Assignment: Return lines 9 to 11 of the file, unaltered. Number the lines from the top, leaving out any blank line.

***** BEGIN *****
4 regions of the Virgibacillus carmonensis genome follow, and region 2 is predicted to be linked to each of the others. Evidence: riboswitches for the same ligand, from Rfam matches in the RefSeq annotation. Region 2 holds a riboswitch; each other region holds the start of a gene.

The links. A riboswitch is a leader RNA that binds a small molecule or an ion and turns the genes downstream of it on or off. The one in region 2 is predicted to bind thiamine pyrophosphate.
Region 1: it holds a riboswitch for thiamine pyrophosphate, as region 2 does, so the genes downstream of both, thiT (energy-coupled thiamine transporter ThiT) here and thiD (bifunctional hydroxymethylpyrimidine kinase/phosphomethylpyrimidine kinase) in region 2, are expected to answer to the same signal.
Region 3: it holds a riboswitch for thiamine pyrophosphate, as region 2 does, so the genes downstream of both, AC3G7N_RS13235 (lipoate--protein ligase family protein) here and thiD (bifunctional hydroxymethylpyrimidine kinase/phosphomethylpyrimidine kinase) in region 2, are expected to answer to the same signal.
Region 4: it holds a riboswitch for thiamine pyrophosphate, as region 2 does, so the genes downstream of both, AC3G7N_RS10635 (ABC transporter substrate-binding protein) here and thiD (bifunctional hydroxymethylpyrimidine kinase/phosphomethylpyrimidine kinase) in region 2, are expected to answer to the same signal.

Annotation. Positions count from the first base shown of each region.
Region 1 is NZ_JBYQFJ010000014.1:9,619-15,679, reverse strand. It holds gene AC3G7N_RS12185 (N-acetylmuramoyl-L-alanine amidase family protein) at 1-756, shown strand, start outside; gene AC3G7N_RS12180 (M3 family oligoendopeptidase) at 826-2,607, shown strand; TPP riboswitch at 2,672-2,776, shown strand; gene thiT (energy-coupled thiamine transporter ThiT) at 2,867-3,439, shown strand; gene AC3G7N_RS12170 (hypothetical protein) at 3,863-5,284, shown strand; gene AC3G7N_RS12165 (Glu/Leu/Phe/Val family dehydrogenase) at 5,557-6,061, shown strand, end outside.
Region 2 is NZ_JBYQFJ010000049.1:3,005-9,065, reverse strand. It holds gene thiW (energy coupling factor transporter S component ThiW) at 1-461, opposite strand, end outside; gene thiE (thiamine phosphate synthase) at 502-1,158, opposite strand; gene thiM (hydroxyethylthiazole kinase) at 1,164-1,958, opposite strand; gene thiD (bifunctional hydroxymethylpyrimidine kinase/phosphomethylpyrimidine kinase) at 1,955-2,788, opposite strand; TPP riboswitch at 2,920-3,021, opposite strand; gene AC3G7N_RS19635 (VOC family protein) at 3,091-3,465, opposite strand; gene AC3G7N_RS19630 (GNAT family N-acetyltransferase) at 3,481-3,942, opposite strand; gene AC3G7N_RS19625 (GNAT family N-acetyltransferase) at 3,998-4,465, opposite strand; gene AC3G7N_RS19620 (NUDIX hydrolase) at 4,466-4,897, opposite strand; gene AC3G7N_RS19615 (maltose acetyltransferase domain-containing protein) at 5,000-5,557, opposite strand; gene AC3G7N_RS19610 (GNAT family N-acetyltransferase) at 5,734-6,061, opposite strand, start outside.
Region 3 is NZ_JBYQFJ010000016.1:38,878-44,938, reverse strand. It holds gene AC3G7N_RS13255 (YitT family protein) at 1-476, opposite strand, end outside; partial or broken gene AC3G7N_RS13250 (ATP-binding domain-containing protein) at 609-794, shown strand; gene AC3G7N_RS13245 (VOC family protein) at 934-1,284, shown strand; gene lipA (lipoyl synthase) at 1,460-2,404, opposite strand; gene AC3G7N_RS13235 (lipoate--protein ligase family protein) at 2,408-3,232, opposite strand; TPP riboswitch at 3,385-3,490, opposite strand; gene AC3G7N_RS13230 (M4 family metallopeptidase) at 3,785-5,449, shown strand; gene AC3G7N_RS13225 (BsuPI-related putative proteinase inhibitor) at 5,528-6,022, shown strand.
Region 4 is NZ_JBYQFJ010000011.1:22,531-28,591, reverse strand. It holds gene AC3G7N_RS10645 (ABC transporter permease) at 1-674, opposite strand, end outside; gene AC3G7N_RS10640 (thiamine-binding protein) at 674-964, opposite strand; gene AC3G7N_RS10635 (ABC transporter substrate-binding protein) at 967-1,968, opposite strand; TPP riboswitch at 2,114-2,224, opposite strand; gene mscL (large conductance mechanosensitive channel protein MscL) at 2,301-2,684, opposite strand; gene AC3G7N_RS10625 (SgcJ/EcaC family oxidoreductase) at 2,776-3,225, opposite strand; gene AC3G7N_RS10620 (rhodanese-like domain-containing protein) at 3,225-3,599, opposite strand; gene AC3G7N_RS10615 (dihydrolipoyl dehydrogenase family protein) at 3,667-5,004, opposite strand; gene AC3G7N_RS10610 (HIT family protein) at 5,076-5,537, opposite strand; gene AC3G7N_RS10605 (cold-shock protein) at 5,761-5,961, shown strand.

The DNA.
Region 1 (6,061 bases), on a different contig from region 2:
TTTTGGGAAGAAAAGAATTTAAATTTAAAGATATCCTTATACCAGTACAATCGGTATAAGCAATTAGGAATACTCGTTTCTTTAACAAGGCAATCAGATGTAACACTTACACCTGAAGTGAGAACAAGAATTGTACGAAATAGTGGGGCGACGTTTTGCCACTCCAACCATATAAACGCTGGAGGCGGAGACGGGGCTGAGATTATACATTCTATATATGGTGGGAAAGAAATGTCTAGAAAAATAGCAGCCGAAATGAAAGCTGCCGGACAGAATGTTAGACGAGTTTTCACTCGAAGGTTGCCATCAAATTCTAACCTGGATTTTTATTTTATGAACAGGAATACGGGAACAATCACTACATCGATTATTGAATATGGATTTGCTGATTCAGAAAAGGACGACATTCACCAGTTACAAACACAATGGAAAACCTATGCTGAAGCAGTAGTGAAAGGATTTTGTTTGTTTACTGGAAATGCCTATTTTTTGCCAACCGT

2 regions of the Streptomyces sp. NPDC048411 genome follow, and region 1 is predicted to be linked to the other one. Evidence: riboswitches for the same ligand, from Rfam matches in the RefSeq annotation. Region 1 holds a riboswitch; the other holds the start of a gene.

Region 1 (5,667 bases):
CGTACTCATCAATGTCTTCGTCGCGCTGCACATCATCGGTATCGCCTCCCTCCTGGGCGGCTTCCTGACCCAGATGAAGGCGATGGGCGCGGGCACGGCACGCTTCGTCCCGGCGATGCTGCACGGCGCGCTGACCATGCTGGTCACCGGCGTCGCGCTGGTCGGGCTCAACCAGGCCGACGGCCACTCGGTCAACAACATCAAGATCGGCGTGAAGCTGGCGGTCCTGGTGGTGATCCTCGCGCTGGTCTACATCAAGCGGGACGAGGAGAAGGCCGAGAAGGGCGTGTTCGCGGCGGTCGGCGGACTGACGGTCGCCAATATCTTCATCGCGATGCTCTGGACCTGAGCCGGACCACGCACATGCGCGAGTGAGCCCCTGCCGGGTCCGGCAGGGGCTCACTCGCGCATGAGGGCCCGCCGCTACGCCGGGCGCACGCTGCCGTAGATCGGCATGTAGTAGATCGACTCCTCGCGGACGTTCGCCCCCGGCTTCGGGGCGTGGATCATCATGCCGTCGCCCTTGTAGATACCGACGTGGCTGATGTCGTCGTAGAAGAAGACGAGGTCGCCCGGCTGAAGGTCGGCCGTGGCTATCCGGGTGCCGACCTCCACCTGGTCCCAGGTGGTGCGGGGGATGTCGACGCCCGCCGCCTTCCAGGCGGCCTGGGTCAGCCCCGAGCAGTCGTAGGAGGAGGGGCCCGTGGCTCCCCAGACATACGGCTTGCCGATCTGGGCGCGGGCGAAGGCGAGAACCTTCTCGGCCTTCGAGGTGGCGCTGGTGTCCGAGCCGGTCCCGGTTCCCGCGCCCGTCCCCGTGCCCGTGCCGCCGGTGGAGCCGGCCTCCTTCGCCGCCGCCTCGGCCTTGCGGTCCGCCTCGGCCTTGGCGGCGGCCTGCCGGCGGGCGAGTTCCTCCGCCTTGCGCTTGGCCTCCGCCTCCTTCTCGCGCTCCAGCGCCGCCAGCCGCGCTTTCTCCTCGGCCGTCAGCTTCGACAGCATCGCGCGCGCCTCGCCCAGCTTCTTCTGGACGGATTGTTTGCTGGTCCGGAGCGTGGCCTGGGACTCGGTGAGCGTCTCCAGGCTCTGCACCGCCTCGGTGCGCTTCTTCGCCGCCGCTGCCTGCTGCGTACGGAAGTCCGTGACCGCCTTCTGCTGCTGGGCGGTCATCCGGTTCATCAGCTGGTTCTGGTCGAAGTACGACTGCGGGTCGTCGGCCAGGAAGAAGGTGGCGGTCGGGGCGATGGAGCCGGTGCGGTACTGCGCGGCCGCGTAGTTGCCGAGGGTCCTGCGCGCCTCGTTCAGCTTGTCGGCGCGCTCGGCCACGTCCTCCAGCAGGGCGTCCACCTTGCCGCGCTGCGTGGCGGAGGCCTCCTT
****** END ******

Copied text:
Region 3 is NZ_JBYQFJ010000016.1:38,878-44,938, reverse strand. It holds gene AC3G7N_RS13255 (YitT family protein) at 1-476, opposite strand, end outside; partial or broken gene AC3G7N_RS13250 (ATP-binding domain-containing protein) at 609-794, shown strand; gene AC3G7N_RS13245 (VOC family protein) at 934-1,284, shown strand; gene lipA (lipoyl synthase) at 1,460-2,404, opposite strand; gene AC3G7N_RS13235 (lipoate--protein ligase family protein) at 2,408-3,232, opposite strand; TPP riboswitch at 3,385-3,490, opposite strand; gene AC3G7N_RS13230 (M4 family metallopeptidase) at 3,785-5,449, shown strand; gene AC3G7N_RS13225 (BsuPI-related putative proteinase inhibitor) at 5,528-6,022, shown strand.
Region 4 is NZ_JBYQFJ010000011.1:22,531-28,591, reverse strand. It holds gene AC3G7N_RS10645 (ABC transporter permease) at 1-674, opposite strand, end outside; gene AC3G7N_RS10640 (thiamine-binding protein) at 674-964, opposite strand; gene AC3G7N_RS10635 (ABC transporter substrate-binding protein) at 967-1,968, opposite strand; TPP riboswitch at 2,114-2,224, opposite strand; gene mscL (large conductance mechanosensitive channel protein MscL) at 2,301-2,684, opposite strand; gene AC3G7N_RS10625 (SgcJ/EcaC family oxidoreductase) at 2,776-3,225, opposite strand; gene AC3G7N_RS10620 (rhodanese-like domain-containing protein) at 3,225-3,599, opposite strand; gene AC3G7N_RS10615 (dihydrolipoyl dehydrogenase family protein) at 3,667-5,004, opposite strand; gene AC3G7N_RS10610 (HIT family protein) at 5,076-5,537, opposite strand; gene AC3G7N_RS10605 (cold-shock protein) at 5,761-5,961, shown strand.

The DNA.